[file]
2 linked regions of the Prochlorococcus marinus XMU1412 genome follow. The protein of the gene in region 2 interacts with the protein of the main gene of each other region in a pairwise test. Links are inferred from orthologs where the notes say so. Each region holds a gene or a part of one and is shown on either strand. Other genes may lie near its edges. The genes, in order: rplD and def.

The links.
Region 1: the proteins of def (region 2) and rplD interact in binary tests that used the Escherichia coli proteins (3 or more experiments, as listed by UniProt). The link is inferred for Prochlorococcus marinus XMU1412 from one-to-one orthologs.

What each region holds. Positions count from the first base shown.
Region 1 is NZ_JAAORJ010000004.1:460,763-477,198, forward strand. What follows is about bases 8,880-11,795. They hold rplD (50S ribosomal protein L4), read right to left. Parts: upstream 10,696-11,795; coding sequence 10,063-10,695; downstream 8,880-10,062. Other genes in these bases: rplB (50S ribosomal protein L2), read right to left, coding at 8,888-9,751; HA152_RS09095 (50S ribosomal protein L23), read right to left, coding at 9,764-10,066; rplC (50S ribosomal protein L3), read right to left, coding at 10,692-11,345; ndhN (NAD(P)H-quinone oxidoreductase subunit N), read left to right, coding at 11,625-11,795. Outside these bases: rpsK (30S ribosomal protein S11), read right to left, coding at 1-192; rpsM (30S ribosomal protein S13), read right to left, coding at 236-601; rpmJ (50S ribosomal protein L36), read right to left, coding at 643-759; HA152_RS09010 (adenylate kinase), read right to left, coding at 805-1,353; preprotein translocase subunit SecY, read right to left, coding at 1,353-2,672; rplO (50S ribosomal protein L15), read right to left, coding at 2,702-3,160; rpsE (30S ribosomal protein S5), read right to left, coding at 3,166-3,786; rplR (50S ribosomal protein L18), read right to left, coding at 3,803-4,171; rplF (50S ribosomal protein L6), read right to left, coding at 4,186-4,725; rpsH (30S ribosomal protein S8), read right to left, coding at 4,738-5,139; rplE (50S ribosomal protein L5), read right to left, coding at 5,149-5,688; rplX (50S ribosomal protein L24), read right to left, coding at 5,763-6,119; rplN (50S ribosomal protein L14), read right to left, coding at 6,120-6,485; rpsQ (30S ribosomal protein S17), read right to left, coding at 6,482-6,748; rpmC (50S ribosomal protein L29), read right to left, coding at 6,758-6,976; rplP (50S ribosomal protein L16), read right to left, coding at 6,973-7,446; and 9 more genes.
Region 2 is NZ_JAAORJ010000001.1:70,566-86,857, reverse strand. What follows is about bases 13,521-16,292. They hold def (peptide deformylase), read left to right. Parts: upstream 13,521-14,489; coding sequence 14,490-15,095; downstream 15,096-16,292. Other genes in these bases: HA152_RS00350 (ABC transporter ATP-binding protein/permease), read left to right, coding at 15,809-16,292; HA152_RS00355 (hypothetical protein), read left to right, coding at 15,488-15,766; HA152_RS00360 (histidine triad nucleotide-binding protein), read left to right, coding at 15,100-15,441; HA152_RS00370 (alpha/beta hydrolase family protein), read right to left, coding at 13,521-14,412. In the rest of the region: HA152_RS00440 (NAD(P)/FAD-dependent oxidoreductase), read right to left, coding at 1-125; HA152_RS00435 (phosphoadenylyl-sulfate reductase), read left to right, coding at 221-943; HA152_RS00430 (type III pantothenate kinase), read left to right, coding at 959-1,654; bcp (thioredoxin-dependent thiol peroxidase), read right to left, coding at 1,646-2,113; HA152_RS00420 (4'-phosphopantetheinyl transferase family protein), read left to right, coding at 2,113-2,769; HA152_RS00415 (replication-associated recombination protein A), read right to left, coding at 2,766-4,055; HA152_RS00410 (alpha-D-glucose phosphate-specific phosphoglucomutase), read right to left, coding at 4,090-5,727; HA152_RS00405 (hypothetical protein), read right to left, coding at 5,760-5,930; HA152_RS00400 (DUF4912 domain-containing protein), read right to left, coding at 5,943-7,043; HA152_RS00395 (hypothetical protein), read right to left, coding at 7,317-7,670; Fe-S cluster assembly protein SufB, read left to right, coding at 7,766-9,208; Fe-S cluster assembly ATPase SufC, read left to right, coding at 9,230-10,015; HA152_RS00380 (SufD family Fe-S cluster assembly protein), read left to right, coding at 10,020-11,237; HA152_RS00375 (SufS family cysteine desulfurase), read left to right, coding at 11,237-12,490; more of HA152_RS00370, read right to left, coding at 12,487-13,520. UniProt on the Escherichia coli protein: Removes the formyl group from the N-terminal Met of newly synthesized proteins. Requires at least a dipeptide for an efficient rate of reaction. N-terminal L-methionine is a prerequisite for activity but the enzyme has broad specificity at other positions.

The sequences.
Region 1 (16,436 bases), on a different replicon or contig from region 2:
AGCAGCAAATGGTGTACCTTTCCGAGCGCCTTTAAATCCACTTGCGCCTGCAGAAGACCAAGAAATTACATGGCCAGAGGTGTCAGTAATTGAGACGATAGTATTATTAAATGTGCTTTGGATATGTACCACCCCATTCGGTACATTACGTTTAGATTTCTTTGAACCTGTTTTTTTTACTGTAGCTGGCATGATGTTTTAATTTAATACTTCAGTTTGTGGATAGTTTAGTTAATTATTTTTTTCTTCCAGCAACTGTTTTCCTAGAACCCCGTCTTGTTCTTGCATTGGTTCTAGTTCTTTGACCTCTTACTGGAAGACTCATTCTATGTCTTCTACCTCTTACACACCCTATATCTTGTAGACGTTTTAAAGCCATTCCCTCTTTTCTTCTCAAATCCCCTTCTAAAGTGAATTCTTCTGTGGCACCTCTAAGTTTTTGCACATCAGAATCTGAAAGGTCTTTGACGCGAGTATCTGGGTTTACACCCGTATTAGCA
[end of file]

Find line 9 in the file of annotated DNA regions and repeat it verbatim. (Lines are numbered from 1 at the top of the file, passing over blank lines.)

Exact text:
AGCAGCAAATGGTGTACCTTTCCGAGCGCCTTTAAATCCACTTGCGCCTGCAGAAGACCAAGAAATTACATGGCCAGAGGTGTCAGTAATTGAGACGATAGTATTATTAAATGTGCTTTGGATATGTACCACCCCATTCGGTACATTACGTTTAGATTTCTTTGAACCTGTTTTTTTTACTGTAGCTGGCATGATGTTTTAATTTAATACTTCAGTTTGTGGATAGTTTAGTTAATTATTTTTTTCTTCCAGCAACTGTTTTCCTAGAACCCCGTCTTGTTCTTGCATTGGTTCTAGTTCTTTGACCTCTTACTGGAAGACTCATTCTATGTCTTCTACCTCTTACACACCCTATATCTTGTAGACGTTTTAAAGCCATTCCCTCTTTTCTTCTCAAATCCCCTTCTAAAGTGAATTCTTCTGTGGCACCTCTAAGTTTTTGCACATCAGAATCTGAAAGGTCTTTGACGCGAGTATCTGGGTTTACACCCGTATTAGCA